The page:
Easter is So Much More than Bunnies and Eggs
By HANNAH CHANEY
Easter means everything to me.
In fact, Easter is the most significant celebration in human history.
Not because of some fantastical bunny who hides Easter eggs for children (probably some of us adults too), or because of the ridiculous amount of candy that we consume, or maybe even some gifts we might receive.
Easter is so significant because of a much greater reason.
A reason in the form of a supernatural event that has never happened before nor will ever happen again.
This event has changed me and I hope it’s changed you too.
So enjoy that Easter egg hunt or overeating your chocolate, but if you know the real reason why Easter is so momentous, then do not forget it.
If you do not know the real reason, then find out and Easter will mean everything to you too.
Easter has Always Been Among My Favorite Holidays
By ERIN DUNNEGAN
I have always considered Easter to be one of my favorite holidays and probably even more so this year.
To some, Easter is just a time when the bunny comes to scatter eggs, eating lots of chocolate (it’s not like there are other holidays that celebrate chocolate) and maybe spending time with family.
To me, Easter means so much more than just bunnies, eggs and candy. My focus on Easter has always been about the Lamb, Jesus Christ.
This year in particular, I am turning my focus that God is on his throne and nothing that happens in this world is beyond him. God is in control.
It is that thought that has helped me cling to hope after 2020 and even still in 2021.
I Now Understand What My Father Meant
By J. DYLAN WHITE
I remember growing up and hearing my father say Easter was his favorite holiday, but as a kid I never understood why this would be.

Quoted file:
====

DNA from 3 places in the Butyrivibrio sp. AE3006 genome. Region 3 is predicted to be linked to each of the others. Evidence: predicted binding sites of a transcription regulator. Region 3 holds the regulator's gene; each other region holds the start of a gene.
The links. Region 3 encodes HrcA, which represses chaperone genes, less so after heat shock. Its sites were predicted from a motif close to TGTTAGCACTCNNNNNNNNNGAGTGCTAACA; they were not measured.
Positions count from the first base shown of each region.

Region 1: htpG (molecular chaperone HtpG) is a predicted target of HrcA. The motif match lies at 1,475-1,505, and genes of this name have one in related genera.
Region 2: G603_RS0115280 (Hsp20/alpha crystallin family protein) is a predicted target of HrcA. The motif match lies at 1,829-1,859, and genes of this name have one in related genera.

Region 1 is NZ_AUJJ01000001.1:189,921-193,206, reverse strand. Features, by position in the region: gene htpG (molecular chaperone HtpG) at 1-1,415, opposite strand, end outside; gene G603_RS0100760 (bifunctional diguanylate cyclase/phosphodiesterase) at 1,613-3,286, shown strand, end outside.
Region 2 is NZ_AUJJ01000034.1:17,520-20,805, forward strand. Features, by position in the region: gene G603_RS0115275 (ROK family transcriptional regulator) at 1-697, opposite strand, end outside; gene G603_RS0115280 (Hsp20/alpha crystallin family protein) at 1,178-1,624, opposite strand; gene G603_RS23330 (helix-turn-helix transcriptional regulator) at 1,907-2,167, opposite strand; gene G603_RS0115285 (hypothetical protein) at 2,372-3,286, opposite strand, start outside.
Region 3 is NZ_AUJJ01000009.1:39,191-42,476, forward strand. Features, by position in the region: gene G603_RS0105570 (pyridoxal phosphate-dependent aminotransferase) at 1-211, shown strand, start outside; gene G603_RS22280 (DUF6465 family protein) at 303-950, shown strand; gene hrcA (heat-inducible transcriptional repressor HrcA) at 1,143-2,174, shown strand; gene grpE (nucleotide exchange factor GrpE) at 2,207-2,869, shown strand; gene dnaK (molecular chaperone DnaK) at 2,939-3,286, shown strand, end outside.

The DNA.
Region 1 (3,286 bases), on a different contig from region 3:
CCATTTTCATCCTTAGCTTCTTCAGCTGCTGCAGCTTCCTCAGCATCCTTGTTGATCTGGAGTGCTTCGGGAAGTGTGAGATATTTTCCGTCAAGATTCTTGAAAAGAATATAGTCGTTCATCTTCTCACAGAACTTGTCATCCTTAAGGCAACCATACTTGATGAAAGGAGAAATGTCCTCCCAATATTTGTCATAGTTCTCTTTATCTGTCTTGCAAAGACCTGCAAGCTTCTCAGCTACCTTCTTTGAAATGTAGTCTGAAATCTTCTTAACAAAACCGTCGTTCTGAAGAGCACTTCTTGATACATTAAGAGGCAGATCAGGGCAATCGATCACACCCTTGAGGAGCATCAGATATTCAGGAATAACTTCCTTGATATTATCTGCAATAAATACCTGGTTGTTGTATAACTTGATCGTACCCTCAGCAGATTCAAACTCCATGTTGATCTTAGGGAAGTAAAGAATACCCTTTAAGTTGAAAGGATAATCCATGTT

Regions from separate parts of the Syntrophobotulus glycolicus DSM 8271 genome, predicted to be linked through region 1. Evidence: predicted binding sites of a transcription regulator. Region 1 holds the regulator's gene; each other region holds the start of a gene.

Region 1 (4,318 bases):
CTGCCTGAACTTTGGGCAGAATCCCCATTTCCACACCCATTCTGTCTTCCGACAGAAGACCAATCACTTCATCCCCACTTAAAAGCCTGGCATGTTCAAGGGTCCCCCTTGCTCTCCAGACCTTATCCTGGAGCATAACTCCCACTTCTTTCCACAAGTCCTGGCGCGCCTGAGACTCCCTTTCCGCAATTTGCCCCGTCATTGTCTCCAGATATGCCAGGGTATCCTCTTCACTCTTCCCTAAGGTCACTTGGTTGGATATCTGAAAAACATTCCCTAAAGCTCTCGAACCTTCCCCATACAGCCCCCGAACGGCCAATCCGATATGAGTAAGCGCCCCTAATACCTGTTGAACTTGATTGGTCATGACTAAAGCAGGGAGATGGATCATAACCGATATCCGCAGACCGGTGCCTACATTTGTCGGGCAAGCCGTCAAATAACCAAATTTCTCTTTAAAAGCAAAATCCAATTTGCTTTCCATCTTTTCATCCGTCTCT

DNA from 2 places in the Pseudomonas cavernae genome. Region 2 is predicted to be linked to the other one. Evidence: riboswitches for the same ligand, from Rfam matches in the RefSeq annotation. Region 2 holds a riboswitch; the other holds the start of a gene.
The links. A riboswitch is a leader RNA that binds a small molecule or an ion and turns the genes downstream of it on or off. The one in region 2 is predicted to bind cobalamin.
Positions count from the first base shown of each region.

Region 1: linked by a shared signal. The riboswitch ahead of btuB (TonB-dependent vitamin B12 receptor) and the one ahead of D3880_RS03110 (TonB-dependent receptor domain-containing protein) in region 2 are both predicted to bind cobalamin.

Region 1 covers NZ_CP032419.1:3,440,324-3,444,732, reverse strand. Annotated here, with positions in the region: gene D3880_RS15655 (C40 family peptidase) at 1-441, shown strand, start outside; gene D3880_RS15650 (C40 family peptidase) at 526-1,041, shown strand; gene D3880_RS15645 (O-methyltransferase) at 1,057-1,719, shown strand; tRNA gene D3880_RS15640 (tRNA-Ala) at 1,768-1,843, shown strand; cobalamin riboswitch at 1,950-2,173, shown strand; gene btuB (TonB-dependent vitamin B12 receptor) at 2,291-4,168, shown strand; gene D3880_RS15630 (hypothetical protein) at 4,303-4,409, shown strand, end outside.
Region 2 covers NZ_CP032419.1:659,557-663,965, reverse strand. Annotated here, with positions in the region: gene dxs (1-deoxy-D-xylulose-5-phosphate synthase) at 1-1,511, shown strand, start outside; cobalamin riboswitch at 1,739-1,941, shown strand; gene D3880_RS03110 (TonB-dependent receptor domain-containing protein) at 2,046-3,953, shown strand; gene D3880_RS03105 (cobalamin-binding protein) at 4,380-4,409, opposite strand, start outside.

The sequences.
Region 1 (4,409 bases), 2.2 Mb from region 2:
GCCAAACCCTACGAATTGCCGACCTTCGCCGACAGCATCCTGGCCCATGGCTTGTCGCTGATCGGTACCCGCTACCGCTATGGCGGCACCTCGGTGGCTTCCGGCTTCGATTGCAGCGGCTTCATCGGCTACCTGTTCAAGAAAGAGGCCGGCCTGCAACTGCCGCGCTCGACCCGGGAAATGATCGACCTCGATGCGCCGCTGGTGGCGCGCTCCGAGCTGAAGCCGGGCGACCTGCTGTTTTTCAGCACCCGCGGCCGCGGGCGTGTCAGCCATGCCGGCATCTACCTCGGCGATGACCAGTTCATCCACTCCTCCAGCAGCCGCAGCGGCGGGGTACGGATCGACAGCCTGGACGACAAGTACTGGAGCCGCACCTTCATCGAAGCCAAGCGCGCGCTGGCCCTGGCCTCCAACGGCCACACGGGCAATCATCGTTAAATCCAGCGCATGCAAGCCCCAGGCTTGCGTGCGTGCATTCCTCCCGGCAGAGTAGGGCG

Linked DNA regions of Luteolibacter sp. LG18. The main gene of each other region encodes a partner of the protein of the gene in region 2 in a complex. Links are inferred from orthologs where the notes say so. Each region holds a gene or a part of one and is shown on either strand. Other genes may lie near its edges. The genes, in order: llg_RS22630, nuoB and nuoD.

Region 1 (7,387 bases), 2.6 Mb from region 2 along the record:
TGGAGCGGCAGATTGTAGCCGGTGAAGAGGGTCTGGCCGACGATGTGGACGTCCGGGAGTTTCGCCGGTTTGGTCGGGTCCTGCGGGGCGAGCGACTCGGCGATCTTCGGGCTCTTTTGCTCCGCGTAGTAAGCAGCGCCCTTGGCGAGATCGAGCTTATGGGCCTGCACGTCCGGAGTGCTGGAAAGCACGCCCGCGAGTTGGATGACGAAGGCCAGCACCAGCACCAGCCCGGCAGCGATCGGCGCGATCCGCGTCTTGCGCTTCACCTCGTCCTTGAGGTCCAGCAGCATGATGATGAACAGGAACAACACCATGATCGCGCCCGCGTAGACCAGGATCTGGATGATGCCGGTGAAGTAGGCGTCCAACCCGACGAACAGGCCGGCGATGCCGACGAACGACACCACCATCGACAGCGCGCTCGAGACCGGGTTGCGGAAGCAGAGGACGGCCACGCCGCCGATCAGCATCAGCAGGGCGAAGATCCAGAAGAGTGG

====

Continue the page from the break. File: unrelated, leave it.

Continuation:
Sure, dyeing Easter eggs and getting candy was fun and all, but could it really compare to all the pomp and magic of Christmas? How could Easter be his favorite holiday out of the year?
As I get older, I think I’ve begun to understand my father’s reasoning. I’ve realized how every other holiday, outside of a biblical celebration of Christmas, pales in importance compared to Easter.
No other holiday approaches the level of importance Easter does for our eternal salvation and being. On Easter, we celebrate the ultimate victory over death, over sin and over the curse humanity has been under since the Garden of Eden.
We are no longer doomed to separation. We are no longer condemned. We have been freed.
Our sins can be left behind, and we are free to pursue the Lord wholeheartedly and without limitation.
Fully appreciating this fact only can be realized with age, I believe, and I become more appreciative each year as I have done more for the Lord to have saved me from.
This is one of the walls surrounding the ancient city of Jerusalem, which MBU students are able to see on the university’s annual tour of the Holy Land, which was put on hold last year due to COVID but which will hopefully resume next year. Photo by Sophia Slay